Feedback requested for Recreation Master Plan

By Allan Bradbury
Staff Writer

The Town of Fort Frances has begun work on creating a long-term plan for the town’s recreation future and they want to know residents’ opinions.

Nathan Young is the Recreation and Culture Manager for the Town of Fort Frances. He says the plan is to create a guide for the long-term future of the town’s recreation sector.

“The master plan is to get a comprehensive document that helps guide our decisions in the next five to 10 years on enhancing and bettering our recreation for the community,” Young said. “The plan looks at what we have, in terms of facilities and recreation opportunities. Like our sports fields, playgrounds, beaches etc. And sort of seeing as we move forward with our plans, what facilities need work, what other programs can we be offering, what gaps do we have in our demographics in terms of what programs we offer.”

In an effort to gauge what residents of Fort Frances are looking for the Town has launched an online survey.

“The survey is a very important part of piece of [looking at how the town moves forward], we did a town staff, internal stakeholder meeting with the consultants, and then we did a version of that with our core user group, those that use the [Memorial Sports Complex] like our minor hockey and figure skating clubs and Cyclones Swim Team to get their feedback,” Young said. “That’s starting to sort of shape the consultants’ idea of what’s going on… Then the survey is that first entry point for the public to start putting their feedback into the plan. From there they’ll meet with the mayor and council and get them to weigh in on the project after the survey is done so there’s some talking points to bring forward. Then there’ll be a public open house engaging youth as well as the general public to kind of input their suggestions and input on how we shape the plan.”

Young says he hopes that residents will be honest when filling out the survey for accuracy.

“I’m hoping to hear an honest truth from residents,” he said. “When we go into these surveys we want to be filling them out as truthfully as we possibly can. We’ve been saying [we want] the good, the bad and the ugly. We need to know what our residents are feeling about our recreation offerings and the true picture of where we’re at so we know how to improve.”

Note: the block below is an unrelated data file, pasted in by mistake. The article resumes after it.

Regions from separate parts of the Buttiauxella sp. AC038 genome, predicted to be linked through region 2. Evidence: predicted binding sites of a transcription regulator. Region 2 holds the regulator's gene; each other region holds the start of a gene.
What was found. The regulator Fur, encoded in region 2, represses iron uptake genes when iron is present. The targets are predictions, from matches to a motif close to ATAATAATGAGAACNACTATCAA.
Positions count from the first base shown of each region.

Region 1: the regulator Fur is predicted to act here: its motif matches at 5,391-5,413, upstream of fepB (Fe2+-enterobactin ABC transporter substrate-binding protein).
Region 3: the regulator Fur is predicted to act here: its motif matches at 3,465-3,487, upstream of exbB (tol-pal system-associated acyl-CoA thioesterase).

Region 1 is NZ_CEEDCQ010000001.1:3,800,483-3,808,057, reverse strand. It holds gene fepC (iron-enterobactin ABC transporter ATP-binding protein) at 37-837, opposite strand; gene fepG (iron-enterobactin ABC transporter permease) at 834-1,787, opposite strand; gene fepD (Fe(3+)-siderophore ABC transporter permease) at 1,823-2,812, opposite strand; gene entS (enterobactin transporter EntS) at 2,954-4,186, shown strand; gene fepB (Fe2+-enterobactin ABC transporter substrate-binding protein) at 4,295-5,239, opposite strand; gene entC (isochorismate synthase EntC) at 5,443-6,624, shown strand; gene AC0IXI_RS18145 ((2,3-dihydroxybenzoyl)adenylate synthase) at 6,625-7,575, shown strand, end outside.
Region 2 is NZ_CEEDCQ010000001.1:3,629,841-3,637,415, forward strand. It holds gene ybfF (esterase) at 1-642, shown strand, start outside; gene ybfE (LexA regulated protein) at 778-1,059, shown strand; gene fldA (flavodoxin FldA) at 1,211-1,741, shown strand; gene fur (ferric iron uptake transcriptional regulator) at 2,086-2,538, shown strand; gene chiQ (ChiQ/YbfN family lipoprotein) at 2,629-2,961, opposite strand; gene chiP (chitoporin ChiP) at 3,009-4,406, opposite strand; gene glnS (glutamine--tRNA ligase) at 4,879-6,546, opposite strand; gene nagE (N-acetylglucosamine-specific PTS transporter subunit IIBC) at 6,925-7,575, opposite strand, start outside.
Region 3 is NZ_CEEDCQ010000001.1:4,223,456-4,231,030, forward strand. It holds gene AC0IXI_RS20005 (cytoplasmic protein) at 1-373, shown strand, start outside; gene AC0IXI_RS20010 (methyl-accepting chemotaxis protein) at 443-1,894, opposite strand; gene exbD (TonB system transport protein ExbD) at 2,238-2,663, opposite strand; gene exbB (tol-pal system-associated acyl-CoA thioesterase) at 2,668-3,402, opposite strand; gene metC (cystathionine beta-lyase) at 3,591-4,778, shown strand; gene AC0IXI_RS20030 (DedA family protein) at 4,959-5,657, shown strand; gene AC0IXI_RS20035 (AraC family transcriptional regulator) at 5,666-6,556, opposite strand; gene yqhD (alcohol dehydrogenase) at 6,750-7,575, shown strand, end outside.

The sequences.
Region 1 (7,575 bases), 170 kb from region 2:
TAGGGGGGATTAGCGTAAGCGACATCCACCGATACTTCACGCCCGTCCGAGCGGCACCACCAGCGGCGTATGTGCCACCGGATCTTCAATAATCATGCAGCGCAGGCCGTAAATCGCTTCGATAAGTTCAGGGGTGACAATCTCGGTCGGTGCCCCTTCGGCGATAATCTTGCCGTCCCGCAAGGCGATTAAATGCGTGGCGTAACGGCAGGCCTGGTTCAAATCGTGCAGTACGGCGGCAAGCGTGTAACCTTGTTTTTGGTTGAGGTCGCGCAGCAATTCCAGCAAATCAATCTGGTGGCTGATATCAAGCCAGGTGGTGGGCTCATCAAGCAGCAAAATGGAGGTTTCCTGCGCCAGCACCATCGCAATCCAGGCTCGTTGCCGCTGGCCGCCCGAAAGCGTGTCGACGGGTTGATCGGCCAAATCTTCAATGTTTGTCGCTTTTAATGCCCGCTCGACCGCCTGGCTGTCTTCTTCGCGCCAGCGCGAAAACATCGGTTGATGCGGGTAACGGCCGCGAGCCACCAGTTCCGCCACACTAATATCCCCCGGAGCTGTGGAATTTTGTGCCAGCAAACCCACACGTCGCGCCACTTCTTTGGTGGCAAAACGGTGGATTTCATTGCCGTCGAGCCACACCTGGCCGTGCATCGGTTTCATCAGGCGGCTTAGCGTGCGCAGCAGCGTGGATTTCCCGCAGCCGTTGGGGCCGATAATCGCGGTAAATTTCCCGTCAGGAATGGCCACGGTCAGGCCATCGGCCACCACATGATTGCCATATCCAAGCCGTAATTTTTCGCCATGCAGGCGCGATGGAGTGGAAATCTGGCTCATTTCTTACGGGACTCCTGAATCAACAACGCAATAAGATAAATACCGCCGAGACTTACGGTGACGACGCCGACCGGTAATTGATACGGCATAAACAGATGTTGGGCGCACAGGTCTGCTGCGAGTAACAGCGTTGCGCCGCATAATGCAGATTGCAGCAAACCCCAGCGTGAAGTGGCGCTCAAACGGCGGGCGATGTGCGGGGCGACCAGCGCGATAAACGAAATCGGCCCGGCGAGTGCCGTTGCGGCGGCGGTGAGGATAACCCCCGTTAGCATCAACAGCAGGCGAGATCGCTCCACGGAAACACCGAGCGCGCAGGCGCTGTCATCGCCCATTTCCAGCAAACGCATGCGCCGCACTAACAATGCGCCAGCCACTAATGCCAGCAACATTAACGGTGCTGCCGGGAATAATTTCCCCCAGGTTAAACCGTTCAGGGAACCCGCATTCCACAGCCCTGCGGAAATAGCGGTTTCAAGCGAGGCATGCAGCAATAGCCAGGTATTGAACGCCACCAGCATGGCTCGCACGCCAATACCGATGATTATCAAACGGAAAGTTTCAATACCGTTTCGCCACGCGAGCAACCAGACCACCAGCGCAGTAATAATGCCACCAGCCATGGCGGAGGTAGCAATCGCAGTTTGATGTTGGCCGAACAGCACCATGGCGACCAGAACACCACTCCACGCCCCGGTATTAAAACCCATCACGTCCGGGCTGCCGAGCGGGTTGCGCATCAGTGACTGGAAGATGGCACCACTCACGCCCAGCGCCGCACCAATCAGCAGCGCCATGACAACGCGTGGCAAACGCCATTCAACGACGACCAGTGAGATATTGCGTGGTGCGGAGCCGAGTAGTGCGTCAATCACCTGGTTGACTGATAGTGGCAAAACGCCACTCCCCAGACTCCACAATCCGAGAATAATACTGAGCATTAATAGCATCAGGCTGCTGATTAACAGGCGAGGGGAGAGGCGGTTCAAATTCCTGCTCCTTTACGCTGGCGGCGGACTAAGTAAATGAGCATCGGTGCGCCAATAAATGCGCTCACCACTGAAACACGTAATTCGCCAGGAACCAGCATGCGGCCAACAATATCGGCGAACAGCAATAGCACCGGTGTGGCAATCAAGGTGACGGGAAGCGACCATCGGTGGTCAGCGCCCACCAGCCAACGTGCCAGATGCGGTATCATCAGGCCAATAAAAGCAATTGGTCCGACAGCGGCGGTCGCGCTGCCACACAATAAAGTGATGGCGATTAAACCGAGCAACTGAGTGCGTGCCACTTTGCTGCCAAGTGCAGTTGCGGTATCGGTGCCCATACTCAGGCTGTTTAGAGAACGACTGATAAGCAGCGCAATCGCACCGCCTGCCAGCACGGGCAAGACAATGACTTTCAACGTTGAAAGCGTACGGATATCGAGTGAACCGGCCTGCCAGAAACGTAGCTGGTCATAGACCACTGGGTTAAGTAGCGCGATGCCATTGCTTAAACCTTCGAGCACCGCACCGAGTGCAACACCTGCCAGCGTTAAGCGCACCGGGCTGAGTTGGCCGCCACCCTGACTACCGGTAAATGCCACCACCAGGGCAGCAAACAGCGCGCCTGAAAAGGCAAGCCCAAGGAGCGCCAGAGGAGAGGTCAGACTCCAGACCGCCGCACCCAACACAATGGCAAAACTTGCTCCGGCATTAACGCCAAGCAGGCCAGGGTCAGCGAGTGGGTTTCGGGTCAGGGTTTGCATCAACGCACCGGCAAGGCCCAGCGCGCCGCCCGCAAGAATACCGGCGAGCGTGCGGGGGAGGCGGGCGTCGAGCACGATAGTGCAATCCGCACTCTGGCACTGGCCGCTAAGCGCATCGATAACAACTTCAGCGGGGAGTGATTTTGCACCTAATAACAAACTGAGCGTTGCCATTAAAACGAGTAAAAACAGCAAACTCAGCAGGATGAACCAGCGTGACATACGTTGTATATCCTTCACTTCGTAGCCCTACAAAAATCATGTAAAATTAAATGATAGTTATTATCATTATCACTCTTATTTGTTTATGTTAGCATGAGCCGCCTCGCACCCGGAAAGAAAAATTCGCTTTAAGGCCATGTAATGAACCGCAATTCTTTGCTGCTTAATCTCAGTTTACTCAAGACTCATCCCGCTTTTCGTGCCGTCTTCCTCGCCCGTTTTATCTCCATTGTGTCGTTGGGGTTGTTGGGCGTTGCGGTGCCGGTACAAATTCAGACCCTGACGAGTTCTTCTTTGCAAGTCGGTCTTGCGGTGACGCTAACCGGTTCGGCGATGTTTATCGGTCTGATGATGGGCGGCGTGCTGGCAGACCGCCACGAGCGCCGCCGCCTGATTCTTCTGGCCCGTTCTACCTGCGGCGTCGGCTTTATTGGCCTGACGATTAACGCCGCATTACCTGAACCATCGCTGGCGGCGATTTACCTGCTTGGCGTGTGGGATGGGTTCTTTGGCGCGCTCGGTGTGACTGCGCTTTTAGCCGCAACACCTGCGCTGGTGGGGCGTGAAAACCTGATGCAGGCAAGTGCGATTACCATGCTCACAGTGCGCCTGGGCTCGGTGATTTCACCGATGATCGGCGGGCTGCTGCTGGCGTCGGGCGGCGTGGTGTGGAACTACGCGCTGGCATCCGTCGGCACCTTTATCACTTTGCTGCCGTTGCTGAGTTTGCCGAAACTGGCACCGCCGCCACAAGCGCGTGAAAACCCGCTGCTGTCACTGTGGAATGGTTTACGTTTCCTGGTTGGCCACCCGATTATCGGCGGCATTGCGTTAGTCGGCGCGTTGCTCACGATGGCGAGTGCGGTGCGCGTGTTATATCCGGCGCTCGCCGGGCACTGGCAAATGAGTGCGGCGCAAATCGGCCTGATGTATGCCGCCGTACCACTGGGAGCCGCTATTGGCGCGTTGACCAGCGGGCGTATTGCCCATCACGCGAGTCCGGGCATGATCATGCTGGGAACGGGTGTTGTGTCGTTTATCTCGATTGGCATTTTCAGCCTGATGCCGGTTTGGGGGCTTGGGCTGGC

The process began with the RFP for consultants going out in the summer and the town started work with the consultants in August. After some delays, the hope is to have the master plan by the end of January.

Young says they picked consultants RJ Burnside and Associates because they like their approach.

“When we looked at the submissions for the project, RJ Burnside had a comprehensive approach that put public engagement and feedback at the forefront in the core of developing the plan,” Young said. “Because we definitely wanted a plan for the community, by the community. That was one of our main points in the RFP and Burnside’s able to deliver on that.”

Though nothing has been scheduled to this point the hope is to have public meetings about the master plan some time at the end of November or in early December.

Young says being new to the area has helped him and the rest of the recreation and culture department bring new ideas to the table. The department has seen a fair amount of turnover in the last few years including at the museum, library and sports complex.

“A lot of us are new to [the Town] and that’s allowing us to bring in some new ideas and some new programming ideas,” Young said. “So we’re already starting to think outside the box, with our programming, especially with the pool closure coming up, and seeing what other ways we can activate the community through recreation opportunities. I think that there are large opportunities in our natural areas like our Eighth Street Trails and our Sorting Gap Marina to bring recreation events and programs out to those areas, instead of just within the Sports Centre.”

He says he realizes there are struggles with the Memorial Sports Centre but he wants to hear others’ opinions.

“The challenges that we have within the Sports Centre, I feel like a lot of us are already aware what those challenges are. Those were, were definitely highlighted in the feedback sessions yesterday in terms of long-term ice year-round ice, accessibility in the pool, the battle to get equitable rentals of the facility or use of the facility,” he said. “So I think that I’m looking forward to getting some feedback on how we can maybe align that a little bit better to be more equitable. But I think it’s that outside of the box thinking I’m looking forward to, those ways we can activate the community outside of just the Sports Centre and recognizing that recreation is a larger bubble than just hockey or swimming or figure skating.”

To Fill out the survey visit